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Five lessons learned from my first year as a doctoral student

The academic year soon coming to an end, it’s a good time to reflect on learnings from my first year as a doctoral student.
  1. It’s not like doing another master’s. Unlike as an undergraduate student, now you’re on the academic career track, and that makes a whole lot of difference. The expectations are significantly higher regarding theoretical and methodological matters, and the pressure to get work published makes it a lot more serious.
  2. Getting things done independently is a must. Yes, research is creative work, but the one percent inspiration, 99 percent perspiration rule applies. It’s good to think that inspiration follows action. Even a better idea is not let a week pass without a meaningful work task progressing. Progress is 100 percent up to you. No one has time or interest to micromanage you. If nothing happens in weeks, it’s you who don’t experience the feeling of achievement, which is the real efficiency booster. Self-leadership is a must. Make a project plan.
  3. Get writing. Write a lot and fast. What you write, you will rewrite over and over again anyway, so there’s no point waiting for the well-formulated ideas and sentences to magically appear on screen. No. The worst case scenario is a blank page. Just write whatever comes to mind. Write the first draft fast. Keep in mind that done is better than perfect, and that working on a draft is easier than starting from scratch. Use notebooks and mindmaps to organize your thoughts. Read about the topics you are interested in, and it’s inevitable you’ll start to feel like saying something about it.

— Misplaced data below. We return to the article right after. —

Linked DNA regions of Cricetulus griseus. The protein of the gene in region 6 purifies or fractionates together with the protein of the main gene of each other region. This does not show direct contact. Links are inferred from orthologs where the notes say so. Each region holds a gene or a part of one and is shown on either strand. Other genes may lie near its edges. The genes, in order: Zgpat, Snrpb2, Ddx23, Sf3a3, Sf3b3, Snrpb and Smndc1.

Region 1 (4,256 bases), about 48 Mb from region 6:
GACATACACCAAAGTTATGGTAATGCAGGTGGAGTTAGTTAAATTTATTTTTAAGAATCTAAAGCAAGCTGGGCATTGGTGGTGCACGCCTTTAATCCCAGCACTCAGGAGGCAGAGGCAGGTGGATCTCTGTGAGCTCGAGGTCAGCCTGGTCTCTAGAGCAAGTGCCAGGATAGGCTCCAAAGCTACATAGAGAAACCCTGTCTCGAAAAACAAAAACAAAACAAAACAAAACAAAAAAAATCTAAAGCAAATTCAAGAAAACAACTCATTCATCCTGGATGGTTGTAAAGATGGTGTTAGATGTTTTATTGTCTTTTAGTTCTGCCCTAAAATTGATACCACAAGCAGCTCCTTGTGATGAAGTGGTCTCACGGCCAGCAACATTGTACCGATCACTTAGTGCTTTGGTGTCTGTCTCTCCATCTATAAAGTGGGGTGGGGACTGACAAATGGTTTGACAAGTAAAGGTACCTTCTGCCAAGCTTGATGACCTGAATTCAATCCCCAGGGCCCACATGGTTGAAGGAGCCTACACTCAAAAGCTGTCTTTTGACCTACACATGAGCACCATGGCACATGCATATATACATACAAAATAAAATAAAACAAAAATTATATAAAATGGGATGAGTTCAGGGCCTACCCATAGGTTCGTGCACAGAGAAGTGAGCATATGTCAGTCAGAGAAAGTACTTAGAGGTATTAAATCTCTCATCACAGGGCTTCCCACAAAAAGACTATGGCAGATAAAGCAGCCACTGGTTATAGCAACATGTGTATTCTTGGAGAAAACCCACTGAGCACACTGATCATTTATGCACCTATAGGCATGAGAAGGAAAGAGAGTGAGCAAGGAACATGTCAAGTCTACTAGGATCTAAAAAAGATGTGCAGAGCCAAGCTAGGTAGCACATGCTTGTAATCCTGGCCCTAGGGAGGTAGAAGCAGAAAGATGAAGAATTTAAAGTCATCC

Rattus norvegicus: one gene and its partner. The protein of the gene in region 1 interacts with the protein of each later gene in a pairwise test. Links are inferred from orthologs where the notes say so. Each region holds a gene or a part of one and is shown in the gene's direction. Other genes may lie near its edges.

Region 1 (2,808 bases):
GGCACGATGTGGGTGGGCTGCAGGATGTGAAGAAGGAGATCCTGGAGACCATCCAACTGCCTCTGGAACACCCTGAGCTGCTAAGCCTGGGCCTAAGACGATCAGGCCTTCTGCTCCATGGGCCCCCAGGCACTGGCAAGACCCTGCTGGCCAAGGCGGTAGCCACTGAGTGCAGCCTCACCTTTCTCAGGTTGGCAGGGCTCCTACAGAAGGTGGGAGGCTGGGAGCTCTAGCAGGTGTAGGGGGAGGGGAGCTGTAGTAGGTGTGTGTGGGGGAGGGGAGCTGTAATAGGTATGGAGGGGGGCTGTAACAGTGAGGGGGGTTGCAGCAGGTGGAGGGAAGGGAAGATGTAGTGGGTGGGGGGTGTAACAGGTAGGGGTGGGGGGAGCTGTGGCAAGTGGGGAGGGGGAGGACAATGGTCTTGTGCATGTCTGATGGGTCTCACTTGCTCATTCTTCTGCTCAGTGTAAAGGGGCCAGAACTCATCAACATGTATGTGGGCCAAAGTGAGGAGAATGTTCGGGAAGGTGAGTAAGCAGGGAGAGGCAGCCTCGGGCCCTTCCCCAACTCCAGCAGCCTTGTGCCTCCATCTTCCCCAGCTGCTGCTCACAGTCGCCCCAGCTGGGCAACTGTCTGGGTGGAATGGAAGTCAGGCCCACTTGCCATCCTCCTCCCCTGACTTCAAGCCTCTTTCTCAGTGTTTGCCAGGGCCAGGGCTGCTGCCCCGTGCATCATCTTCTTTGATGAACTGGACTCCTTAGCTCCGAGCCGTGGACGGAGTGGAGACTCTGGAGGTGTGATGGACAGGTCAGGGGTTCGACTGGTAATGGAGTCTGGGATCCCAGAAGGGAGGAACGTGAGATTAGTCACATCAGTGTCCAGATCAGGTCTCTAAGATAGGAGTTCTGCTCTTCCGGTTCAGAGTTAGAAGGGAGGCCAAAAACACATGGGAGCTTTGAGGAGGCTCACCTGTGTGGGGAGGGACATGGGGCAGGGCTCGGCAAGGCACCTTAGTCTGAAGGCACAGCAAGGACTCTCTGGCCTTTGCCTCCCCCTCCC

4. Develop a clear vision about what your doctoral thesis is about. The clearer the research problem and the research questions, the easier it is to align all course assignments, paper drafts and readings with your goal. Draw a picture about your ”North star”, where you’re headed, and prioritize doing things that support that goal.
  5. Share your expertise with the world. Your research topic has value, is relevant and worth sharing. Talk about what you’re up to with people, and not just other doctoral students, and learn to explain your stuff in layman’s terms to make sure it makes sense also outside the scientific context. I have felt that if I kept all the knowledge about my research subject to myself, I might lose the meaning of it, like ending up knowing absolutely everything …about nothing at all. So my advice is to popularize and share from the beginning what you’re digging deep into. You can share even if it’s not ready yet, even if the facts would change later.

The goal for myself for the beginning of my second year: Starting a regular blog to courageously share my developing knowledge, ideas and findings with confidence

Laura Urrila

PhD student
Human Resource Management

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